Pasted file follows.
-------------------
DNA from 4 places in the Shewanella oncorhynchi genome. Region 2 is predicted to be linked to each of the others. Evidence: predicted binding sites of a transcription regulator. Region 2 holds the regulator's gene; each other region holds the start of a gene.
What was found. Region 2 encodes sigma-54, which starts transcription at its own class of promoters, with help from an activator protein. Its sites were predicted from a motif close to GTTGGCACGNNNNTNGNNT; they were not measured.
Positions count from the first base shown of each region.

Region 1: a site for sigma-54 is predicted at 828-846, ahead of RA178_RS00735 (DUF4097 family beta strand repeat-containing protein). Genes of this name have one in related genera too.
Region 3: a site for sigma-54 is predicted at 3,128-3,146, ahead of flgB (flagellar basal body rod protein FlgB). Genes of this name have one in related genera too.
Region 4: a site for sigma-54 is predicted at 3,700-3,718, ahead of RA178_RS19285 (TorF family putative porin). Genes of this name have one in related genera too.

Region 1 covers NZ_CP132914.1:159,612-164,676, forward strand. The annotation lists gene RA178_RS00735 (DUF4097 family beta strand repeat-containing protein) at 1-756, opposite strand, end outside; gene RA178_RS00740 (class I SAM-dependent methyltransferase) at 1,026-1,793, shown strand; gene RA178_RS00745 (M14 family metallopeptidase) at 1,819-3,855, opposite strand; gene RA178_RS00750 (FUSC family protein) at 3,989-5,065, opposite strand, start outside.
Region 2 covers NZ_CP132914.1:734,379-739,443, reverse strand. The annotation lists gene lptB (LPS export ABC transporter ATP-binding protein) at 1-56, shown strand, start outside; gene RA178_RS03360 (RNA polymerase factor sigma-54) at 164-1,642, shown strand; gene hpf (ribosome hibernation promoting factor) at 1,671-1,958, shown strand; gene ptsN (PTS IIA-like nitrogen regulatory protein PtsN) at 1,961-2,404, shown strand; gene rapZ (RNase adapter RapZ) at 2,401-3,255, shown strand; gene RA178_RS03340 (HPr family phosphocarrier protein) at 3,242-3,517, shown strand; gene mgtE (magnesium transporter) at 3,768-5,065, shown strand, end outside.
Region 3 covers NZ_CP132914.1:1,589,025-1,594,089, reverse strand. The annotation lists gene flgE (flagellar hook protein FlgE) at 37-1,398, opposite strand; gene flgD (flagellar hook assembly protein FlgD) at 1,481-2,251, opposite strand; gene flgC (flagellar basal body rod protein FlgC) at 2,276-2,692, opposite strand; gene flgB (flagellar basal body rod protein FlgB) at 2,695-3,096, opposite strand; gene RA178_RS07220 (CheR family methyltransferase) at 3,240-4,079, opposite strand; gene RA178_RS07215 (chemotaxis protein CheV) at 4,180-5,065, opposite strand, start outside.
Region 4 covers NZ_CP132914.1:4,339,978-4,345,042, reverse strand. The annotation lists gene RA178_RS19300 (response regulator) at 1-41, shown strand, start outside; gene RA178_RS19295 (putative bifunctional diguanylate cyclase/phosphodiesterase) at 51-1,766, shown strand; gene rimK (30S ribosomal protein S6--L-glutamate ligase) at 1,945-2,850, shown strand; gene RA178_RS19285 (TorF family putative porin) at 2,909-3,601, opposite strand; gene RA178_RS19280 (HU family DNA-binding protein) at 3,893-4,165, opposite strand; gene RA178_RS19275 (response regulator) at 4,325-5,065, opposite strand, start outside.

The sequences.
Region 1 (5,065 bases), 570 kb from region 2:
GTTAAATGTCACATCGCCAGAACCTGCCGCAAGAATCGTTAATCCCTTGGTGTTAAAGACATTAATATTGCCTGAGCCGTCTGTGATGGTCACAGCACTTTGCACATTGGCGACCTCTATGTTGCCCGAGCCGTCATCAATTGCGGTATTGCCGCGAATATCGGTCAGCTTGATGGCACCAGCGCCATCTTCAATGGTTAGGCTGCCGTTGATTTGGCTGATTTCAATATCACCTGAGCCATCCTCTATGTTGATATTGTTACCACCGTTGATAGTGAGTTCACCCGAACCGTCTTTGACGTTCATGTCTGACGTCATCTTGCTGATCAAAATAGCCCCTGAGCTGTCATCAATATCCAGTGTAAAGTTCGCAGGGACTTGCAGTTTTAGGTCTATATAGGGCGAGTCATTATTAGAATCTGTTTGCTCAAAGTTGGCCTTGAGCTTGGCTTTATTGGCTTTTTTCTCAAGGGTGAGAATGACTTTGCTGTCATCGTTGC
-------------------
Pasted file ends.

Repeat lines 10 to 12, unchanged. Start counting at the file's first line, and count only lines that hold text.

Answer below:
Region 4 covers NZ_CP132914.1:4,339,978-4,345,042, reverse strand. The annotation lists gene RA178_RS19300 (response regulator) at 1-41, shown strand, start outside; gene RA178_RS19295 (putative bifunctional diguanylate cyclase/phosphodiesterase) at 51-1,766, shown strand; gene rimK (30S ribosomal protein S6--L-glutamate ligase) at 1,945-2,850, shown strand; gene RA178_RS19285 (TorF family putative porin) at 2,909-3,601, opposite strand; gene RA178_RS19280 (HU family DNA-binding protein) at 3,893-4,165, opposite strand; gene RA178_RS19275 (response regulator) at 4,325-5,065, opposite strand, start outside.

The sequences.
Region 1 (5,065 bases), 570 kb from region 2: